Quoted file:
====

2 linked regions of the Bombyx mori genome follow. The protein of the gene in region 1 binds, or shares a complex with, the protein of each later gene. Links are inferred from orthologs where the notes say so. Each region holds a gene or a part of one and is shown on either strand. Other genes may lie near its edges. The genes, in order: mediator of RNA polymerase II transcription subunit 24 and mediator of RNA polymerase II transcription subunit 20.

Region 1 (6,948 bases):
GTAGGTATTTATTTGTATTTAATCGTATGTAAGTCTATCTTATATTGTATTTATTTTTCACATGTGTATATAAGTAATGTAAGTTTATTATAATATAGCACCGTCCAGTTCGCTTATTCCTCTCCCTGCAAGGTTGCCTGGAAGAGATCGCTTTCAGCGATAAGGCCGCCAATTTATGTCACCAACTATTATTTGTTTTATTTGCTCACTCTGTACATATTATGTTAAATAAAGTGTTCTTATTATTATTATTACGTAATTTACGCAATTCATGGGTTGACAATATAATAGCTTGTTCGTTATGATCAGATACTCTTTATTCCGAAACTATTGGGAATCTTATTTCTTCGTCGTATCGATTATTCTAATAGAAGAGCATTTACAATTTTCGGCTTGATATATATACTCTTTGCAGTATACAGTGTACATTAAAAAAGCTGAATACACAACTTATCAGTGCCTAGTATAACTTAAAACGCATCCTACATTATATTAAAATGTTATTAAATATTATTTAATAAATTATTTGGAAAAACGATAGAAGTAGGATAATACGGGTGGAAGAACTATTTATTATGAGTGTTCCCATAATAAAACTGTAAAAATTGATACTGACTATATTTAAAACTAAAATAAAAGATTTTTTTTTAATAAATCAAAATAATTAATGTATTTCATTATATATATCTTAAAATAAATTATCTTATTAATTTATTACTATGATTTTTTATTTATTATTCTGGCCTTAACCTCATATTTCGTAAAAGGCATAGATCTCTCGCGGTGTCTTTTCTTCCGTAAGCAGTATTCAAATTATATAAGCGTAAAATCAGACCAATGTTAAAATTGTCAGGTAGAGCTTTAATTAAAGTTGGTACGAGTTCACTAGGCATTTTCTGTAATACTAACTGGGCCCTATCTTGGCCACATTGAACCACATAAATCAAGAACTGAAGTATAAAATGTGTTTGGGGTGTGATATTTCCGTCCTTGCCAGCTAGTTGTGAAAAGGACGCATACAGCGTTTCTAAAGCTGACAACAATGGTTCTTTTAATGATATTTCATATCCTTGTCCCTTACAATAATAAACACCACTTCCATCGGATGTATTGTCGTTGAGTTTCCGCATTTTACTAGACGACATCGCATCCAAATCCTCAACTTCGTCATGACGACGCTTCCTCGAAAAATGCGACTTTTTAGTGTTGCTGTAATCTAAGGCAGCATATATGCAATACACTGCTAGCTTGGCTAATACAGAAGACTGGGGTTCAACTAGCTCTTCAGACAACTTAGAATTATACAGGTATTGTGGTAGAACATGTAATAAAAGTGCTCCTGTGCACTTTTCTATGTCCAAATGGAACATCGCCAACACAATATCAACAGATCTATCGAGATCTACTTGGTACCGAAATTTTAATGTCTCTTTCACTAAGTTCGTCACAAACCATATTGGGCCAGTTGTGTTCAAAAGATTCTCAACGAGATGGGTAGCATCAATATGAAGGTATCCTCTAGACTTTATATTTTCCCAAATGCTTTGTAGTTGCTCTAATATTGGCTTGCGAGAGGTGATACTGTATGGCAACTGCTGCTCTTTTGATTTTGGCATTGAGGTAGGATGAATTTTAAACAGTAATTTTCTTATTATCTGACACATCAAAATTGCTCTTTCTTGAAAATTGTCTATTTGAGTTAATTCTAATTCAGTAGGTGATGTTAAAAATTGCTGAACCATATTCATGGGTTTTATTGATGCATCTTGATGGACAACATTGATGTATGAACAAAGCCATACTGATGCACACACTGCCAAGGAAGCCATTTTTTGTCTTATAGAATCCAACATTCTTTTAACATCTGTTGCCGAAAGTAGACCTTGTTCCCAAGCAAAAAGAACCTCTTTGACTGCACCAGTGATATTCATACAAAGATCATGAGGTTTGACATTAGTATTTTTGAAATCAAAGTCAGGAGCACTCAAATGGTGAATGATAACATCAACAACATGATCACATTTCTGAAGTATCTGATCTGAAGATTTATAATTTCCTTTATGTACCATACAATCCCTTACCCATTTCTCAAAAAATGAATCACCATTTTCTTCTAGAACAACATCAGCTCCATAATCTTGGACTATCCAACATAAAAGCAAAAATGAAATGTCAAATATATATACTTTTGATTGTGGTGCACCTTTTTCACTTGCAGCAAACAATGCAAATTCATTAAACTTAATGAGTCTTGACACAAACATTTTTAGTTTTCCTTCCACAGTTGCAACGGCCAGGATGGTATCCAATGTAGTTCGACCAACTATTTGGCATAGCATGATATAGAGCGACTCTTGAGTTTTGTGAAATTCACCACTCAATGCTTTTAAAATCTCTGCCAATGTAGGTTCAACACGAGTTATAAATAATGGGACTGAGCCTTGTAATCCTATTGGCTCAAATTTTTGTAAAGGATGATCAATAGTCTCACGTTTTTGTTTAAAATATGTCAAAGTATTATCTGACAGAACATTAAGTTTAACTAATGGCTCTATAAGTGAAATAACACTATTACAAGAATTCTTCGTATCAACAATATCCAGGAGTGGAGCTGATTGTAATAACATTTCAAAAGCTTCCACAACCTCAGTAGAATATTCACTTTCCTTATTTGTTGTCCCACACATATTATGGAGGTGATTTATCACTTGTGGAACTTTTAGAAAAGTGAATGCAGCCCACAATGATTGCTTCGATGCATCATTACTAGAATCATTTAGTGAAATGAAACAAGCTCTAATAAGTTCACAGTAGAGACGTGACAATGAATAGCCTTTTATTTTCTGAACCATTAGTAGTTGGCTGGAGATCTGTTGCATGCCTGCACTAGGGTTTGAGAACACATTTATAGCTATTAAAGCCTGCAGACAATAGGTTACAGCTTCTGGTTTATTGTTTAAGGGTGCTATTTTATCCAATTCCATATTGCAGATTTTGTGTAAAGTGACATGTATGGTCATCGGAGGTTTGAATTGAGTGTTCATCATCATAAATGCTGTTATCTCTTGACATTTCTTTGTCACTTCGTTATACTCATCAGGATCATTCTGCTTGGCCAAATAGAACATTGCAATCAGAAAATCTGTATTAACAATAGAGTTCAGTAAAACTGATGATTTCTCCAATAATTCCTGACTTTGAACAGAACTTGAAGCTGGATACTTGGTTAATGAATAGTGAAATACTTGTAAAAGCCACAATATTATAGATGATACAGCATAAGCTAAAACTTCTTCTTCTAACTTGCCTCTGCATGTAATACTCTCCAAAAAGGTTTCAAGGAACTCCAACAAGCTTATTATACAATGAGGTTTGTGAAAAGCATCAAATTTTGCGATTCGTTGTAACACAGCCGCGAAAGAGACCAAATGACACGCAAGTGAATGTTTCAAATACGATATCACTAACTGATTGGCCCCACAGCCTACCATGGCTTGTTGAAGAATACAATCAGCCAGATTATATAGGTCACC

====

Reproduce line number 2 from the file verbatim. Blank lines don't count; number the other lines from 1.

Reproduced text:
Region 1 (6,948 bases):